Which? singles out Virgin Media in price hike complaint

24 August 2023 16:39   By Lyndsey Burton

Consumer champion Which? has complained Virgin Media is using 'unfair contract terms' relating to price rises.

Which? has asked Ofcom to investigate Virgin Media over concerns updated contracts allow the provider the right to unlimited price rises.

Yet, while Virgin Media did implement contractual price rises of Retail Price Index (RPI) + 3.9% in contracts from April this year, they claim Which? is misrepresenting the facts.

Closer inspection of their contract does indeed show that while annual RPI + 3.9% rises can't be avoided, any other price rise would give customers the right of cancellation.

ofcom mobile phone
Source: Ofcom

Which? complaint

Which? has raised a complaint with industry regulator Ofcom, and asked them to urgently investigate whether Virgin Media has implemented unfair contract terms.

They say Virgin Media has "given itself sweeping powers to hike customers' broadband bills by unlimited sums whenever it chooses", and that a recent change in clauses around price rises amounts to unfair contract terms and could be in breach of the Consumer Rights Act.

Which? also draw on guidance on unfair contract terms from the Competition and Markets Authority (CMA), who say "any purely discretionary right to set or vary a price after the consumer has become bound to pay is obviously objectionable".

However, Virgin Media have hit back refuting the claims made by Which?, suggesting the consumer champion has "wilfully misrepresented" their pricing practices by selectively misinterpreting "widely used contractual terms".

Virgin Media terms

In January 2023, Virgin Media announced it would be changing its policy on annual price increases by updating its contract to specify inflation-linked price rises from April 2023.

Previously, Virgin Media contracts only said that prices may rise, and that if they did, they would give customers 30 days' notice to cancel their contracts without penalty.

Over the course of 2021 and 2022 as more providers moved away from fixed prices and started implementing inflation-linked price rises, Virgin Media was increasingly looking like an outlier in their approach.

It wasn't entirely surprisingly then that they would want to eventually bring their contract in line with other broadband providers, as well as with partner company O2 who they offer joint products with, like Volt bundles.

So, while it's true Virgin Media have now implemented inflation-linked annual price rises, it's also clear in their contract that any other price rise would be subject to at least 30 days' notification and customers would be given the right to "cancel the agreement without paying an early disconnection fee".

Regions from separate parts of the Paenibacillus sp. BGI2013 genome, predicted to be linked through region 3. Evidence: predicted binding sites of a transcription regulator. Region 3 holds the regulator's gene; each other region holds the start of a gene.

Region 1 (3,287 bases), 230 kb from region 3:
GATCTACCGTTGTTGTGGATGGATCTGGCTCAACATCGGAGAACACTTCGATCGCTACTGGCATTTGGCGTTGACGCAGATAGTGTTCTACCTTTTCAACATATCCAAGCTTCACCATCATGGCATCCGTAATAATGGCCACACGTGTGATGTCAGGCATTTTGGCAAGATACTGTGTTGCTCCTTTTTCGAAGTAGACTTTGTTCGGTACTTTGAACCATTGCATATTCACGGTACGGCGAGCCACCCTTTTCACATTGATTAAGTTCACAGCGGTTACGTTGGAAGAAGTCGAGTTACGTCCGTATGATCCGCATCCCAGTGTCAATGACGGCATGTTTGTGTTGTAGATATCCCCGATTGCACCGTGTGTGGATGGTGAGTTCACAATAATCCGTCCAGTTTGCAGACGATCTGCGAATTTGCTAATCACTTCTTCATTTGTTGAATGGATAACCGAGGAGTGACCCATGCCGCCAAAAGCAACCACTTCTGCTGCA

It's difficult to ascertain then, exactly why Which? believe Virgin Media can increase bills by "unlimited sums whenever it chooses". And additionally, why Which? has singled out Virgin Media when nearly all other broadband and mobile providers have inflation-linked price rises in their contracts.

Why Virgin Media?

It's worth noting that Ofcom guidelines clearly outline inflation-linked price rises as being acceptable, including examples of an inflationary figure + X%.

In addition, where a contract clearly specifies an annual price rise amount, including where that amount is tied to inflation, that's acceptable to not trigger any right to exit that contract early.

Whether it actually is acceptable or not is really a different argument, and as Virgin Media have pointed out, that would apply to nearly all telecoms providers and not just them.

It's also the case that Ofcom are already investigating whether inflation-linked price rises are fair, finally accepting the real issue that inflation can't be predicted, and therefore a customer can't be expected to know when taking out the contract, despite the regulations stating price rises must be "transparent", and that a "subscriber can properly be said to have agreed on an informed basis".

But this is an issue with Ofcom's own guidelines, not Virgin Media's adherence to them.

In relation to Virgin Media's clause to implement other price rises, this also clearly outlines a customer's right to exit early without penalty, which again, is in line with the regulations, and not unlike many other provider policies. Sky for example, state "Our Products are sold as a variable service with variable prices", and that clause too has no specific 'upper limit'.

So, it's understandable why Virgin Media feel Which? themselves are being unfair to single them out.

One area where Virgin Media have put themselves in the firing line however, is their decision to tie their inflation-linked rises to the Retail Price Index, which is commonly higher than the Consumer Price Index used by most other telecoms providers.

Back in December 2022, when the RPI clause was first rumoured, I actually raised concern Virgin Media could find themselves subject to bad PR, especially considering at the time RPI was 14%, compared to the CPI rate most providers use which was only 10.7%.

While partner company O2 was already using RPI-linked price rises, it does rather single Virgin Media O2 out as having the highest annual price rises in the market. However, while higher, it's still not quite the 'unlimited' claim Which? are making.


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